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E (Through Her Children's Guardian) & Anor v A Mother & Anor [2019] EWCA Civ 1557

An appeal by a local authority and children's guardian against an order made by a circuit judge refusing an application for a placement order in respect of a 10 month old child who had been in foster care under an interim care order since birth.

The Court of Appeal allowed an appeal by the children's guardian and local authority against a circuit judge's decision refusing a placement order, but indicating that he would make a care order on the basis that the local authority changed its care plan, so that the parents had an opportunity to make changes. The local authority, supported by the children's guardian, had sought care and placement orders and had been supported by the children's guardian. The parents had sought the immediate return of E. E was 7 months old.

The Court of Appeal decided that the judge was wrong in the inferences drawn from the evidence and the adequacy of the reasons given, in doing the court gives useful indicators on what the court will need to do and say, if considering whether to give the parents some time to make changes. 
Baker LJ gave the only substantive judgment, with which Lindblom and Floyd LJJ agreed.

The trial judge had correctly cited the tripartite test identified by Sir James Munby P in Re S [2014] EWFC B44 in the context of evaluating the capacity to change in the Family Drug and Alcohol Court, namely:

(1) Is there some solid evidence-based reason to believe the parent is committed to making the necessary change?

(2) Is there some solid evidence-based reason to believe the parent will be able to maintain commitment?

(3) Is there some solid evidence-based reason to believe that the parent will be able to make the necessary changes within the child's timetable?

He had concluded that the answer to each of those questions was positive and

"Unusually time is on the side of this child. There is, in my view just enough time to demonstrate that change is possible and sustainable within the timetable for the child. We have not reached a position where nothing else but adoption will do."

Baker LJ dealt with a preliminary issue, as to whether the appeal was premature as the judge had not made the final order as he had directed a hearing to receive s revised care plan. He considered that the appeal needed to be made as quickly as possible [para 10]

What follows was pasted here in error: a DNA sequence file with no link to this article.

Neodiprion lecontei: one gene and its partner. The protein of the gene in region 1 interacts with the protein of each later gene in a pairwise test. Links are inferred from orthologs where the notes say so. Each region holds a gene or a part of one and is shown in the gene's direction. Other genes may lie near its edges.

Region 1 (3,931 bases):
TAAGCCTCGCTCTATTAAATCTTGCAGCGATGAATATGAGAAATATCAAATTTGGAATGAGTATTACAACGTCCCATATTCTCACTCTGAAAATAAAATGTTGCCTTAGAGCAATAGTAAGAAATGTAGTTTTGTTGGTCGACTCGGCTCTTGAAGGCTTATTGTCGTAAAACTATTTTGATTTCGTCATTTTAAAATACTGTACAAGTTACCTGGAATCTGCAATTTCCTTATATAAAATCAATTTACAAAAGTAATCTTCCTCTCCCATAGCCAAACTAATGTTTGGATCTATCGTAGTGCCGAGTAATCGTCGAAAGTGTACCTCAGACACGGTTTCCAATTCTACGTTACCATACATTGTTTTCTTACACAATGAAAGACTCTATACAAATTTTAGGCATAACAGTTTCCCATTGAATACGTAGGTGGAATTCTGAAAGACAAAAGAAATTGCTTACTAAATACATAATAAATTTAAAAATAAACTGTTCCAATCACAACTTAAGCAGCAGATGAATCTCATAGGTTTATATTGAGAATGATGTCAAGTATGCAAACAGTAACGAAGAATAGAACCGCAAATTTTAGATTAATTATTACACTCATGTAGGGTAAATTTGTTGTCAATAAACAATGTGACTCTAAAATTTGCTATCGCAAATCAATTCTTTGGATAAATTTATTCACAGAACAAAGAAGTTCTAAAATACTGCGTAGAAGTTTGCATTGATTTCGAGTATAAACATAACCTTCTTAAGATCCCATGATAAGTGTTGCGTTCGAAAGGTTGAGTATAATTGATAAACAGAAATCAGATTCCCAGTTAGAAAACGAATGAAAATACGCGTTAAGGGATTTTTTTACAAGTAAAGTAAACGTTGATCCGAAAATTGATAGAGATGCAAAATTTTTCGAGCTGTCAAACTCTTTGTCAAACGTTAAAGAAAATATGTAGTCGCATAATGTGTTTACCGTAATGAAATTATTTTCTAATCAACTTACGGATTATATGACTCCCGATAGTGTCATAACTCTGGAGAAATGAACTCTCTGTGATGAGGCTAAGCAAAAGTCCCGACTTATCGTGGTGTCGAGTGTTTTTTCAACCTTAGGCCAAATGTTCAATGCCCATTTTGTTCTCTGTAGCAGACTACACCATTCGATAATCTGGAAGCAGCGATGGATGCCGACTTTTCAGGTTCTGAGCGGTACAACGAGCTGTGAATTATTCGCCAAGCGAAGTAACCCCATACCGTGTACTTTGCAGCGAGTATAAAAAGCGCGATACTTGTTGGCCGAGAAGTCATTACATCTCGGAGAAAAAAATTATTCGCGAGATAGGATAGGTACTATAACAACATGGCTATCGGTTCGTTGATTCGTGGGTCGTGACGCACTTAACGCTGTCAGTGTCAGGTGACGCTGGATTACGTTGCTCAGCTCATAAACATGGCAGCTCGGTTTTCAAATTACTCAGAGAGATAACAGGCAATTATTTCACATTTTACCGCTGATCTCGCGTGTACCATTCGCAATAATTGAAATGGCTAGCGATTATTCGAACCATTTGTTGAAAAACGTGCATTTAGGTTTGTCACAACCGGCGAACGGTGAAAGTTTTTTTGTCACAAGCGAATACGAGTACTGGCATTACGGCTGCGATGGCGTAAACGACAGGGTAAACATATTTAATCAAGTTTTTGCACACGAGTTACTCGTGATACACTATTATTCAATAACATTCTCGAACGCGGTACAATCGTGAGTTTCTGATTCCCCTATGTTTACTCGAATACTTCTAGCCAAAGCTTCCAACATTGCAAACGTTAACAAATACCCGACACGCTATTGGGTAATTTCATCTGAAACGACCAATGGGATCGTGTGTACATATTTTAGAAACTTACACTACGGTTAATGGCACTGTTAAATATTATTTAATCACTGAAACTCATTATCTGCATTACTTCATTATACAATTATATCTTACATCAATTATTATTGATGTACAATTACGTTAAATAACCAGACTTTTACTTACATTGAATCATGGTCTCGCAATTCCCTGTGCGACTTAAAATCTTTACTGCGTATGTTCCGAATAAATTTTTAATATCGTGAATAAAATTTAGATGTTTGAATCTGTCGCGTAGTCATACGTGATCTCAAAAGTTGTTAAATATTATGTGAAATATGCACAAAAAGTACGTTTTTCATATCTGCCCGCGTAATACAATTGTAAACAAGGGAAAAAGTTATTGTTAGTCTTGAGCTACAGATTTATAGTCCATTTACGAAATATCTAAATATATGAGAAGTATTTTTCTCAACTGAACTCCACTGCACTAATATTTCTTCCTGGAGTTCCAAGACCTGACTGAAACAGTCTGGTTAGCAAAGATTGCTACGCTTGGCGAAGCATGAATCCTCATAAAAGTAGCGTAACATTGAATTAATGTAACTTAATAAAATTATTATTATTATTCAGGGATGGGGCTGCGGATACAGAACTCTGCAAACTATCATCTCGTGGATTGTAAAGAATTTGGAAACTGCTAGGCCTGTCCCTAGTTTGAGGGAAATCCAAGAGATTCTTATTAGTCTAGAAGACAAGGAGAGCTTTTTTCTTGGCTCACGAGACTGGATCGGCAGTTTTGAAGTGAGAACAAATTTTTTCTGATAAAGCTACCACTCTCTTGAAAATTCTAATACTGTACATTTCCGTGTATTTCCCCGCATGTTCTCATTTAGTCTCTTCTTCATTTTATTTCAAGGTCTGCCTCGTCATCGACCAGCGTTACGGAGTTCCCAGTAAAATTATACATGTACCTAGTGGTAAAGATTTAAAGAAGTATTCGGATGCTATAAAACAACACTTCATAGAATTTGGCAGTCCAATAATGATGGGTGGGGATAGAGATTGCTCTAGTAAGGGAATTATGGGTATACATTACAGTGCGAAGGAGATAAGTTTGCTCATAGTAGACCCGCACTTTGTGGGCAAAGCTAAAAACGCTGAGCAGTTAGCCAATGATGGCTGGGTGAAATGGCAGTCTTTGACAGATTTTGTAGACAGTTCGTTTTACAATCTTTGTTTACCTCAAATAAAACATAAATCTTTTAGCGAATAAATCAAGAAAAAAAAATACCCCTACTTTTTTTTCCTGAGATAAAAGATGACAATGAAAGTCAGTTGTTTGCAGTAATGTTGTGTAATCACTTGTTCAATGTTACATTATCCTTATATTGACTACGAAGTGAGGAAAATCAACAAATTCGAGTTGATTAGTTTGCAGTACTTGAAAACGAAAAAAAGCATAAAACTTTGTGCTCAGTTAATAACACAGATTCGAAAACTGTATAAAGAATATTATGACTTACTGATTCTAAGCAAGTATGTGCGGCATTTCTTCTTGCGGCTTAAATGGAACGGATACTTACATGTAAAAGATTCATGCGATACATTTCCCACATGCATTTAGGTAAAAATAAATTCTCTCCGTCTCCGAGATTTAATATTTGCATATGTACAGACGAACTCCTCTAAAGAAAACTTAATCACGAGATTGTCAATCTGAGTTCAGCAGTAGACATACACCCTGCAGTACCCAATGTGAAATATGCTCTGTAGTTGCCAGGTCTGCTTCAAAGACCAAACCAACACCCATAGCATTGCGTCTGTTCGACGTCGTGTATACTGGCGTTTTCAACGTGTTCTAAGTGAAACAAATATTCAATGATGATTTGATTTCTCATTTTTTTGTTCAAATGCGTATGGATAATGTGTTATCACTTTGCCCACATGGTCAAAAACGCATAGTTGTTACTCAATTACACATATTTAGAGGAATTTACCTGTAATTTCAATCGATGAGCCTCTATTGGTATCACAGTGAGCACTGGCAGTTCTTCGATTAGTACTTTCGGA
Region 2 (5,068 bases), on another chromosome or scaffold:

Baker LJ decided that the judge was wrong to hold that the father's drug-taking was improving when the drug test showed that the father had been taking heroin, cannabis and codeine in the months prior to the final hearing. The father had in his oral evidence denied using heroin. [paras 37-38]

Baker LJ also concluded that the judge was wrong to rely on the mother's drugs test being negative for cocaine for 1 month before the hearing, particularly as she had said that she had not used for 4-5 months. [para 39].
There is no reference in Baker LJ's judgment to arguments about "run-off" i.e., where the positive result is explained by drugs continuing to appear (in reducing levels) over several months after last consumption because of the way that the body metabolises the drugs and the hair grows. This is usually a feature of such toxicology reports.

Baker LJ did not accept the adequacy of the judge's reasoning on the parents' commitment to make changes [para 40].

Baker LJ criticised the judge's failure to deal with the long history of domestic violence. Having  referred to PD 4J Baker LJJ concluded that "Unless this issue is addressed head-on and tackled by the parents, it is difficult to envisage any court placing a child in their care.",

Baker LJ said that the judge was wrong to reject the evidence of an expert about the prospects of therapy for their relationship (in a case where the father was resolutely against therapy) [para 42].

The judge had criticised the social worker and guardian for their formulaic analysis. Baker LJ rejected that view noting that they were following professional guidance on the format of their reports. [Para 44].

Finally Baker LJ said  the judge was regarded as "plainly wrong" in the period of time the parents were to have before the court would consider another placement order application. "I find it difficult to envisage any case where it would be appropriate to wait as long as eighteen months before making a decision about whether a seven-month-old child should be placed for adoption"

The case was remitted for rehearing by another judge.

Summary by Nick O'Brien, barrister, Coram Chambers

Full judgment E (Through Her Children's Guardian) & Anor v A Mother & Anor [2019] EWCA Civ 1557 on BAILII